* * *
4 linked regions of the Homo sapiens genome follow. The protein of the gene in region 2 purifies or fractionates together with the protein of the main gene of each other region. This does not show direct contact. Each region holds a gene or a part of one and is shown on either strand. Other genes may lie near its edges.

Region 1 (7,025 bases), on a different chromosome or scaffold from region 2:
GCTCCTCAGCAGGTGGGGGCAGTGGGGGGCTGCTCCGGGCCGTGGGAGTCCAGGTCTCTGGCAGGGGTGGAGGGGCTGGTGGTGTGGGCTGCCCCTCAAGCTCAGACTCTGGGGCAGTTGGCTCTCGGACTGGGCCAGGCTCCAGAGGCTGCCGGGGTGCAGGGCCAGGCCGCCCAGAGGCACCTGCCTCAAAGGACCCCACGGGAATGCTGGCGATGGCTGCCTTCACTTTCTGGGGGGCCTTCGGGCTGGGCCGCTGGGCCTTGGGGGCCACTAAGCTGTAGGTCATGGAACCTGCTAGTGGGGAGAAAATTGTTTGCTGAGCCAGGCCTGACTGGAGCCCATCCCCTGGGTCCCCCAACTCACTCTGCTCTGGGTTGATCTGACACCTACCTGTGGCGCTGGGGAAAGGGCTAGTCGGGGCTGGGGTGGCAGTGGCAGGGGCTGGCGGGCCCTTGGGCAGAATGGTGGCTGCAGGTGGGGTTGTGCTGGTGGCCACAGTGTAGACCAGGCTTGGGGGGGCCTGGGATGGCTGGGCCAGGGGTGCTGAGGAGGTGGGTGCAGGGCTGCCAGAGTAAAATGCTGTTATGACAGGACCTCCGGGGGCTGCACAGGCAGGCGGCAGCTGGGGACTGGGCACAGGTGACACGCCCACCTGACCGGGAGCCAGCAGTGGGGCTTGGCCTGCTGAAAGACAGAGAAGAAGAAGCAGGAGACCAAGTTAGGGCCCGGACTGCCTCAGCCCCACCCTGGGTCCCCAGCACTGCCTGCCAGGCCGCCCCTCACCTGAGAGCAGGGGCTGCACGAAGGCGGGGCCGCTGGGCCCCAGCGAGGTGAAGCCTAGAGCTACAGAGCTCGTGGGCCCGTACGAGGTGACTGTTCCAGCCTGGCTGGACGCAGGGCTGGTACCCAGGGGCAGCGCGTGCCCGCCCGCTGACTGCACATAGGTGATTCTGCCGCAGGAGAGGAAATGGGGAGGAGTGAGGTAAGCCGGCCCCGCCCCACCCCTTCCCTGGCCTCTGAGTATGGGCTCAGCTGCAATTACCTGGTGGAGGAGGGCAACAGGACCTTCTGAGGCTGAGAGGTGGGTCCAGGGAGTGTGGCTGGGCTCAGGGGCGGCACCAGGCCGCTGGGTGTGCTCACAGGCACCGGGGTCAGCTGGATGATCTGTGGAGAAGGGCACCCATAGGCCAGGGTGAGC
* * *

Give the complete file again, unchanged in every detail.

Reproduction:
4 linked regions of the Homo sapiens genome follow. The protein of the gene in region 2 purifies or fractionates together with the protein of the main gene of each other region. This does not show direct contact. Each region holds a gene or a part of one and is shown on either strand. Other genes may lie near its edges.

Region 1 (7,025 bases), on a different chromosome or scaffold from region 2:
GCTCCTCAGCAGGTGGGGGCAGTGGGGGGCTGCTCCGGGCCGTGGGAGTCCAGGTCTCTGGCAGGGGTGGAGGGGCTGGTGGTGTGGGCTGCCCCTCAAGCTCAGACTCTGGGGCAGTTGGCTCTCGGACTGGGCCAGGCTCCAGAGGCTGCCGGGGTGCAGGGCCAGGCCGCCCAGAGGCACCTGCCTCAAAGGACCCCACGGGAATGCTGGCGATGGCTGCCTTCACTTTCTGGGGGGCCTTCGGGCTGGGCCGCTGGGCCTTGGGGGCCACTAAGCTGTAGGTCATGGAACCTGCTAGTGGGGAGAAAATTGTTTGCTGAGCCAGGCCTGACTGGAGCCCATCCCCTGGGTCCCCCAACTCACTCTGCTCTGGGTTGATCTGACACCTACCTGTGGCGCTGGGGAAAGGGCTAGTCGGGGCTGGGGTGGCAGTGGCAGGGGCTGGCGGGCCCTTGGGCAGAATGGTGGCTGCAGGTGGGGTTGTGCTGGTGGCCACAGTGTAGACCAGGCTTGGGGGGGCCTGGGATGGCTGGGCCAGGGGTGCTGAGGAGGTGGGTGCAGGGCTGCCAGAGTAAAATGCTGTTATGACAGGACCTCCGGGGGCTGCACAGGCAGGCGGCAGCTGGGGACTGGGCACAGGTGACACGCCCACCTGACCGGGAGCCAGCAGTGGGGCTTGGCCTGCTGAAAGACAGAGAAGAAGAAGCAGGAGACCAAGTTAGGGCCCGGACTGCCTCAGCCCCACCCTGGGTCCCCAGCACTGCCTGCCAGGCCGCCCCTCACCTGAGAGCAGGGGCTGCACGAAGGCGGGGCCGCTGGGCCCCAGCGAGGTGAAGCCTAGAGCTACAGAGCTCGTGGGCCCGTACGAGGTGACTGTTCCAGCCTGGCTGGACGCAGGGCTGGTACCCAGGGGCAGCGCGTGCCCGCCCGCTGACTGCACATAGGTGATTCTGCCGCAGGAGAGGAAATGGGGAGGAGTGAGGTAAGCCGGCCCCGCCCCACCCCTTCCCTGGCCTCTGAGTATGGGCTCAGCTGCAATTACCTGGTGGAGGAGGGCAACAGGACCTTCTGAGGCTGAGAGGTGGGTCCAGGGAGTGTGGCTGGGCTCAGGGGCGGCACCAGGCCGCTGGGTGTGCTCACAGGCACCGGGGTCAGCTGGATGATCTGTGGAGAAGGGCACCCATAGGCCAGGGTGAGC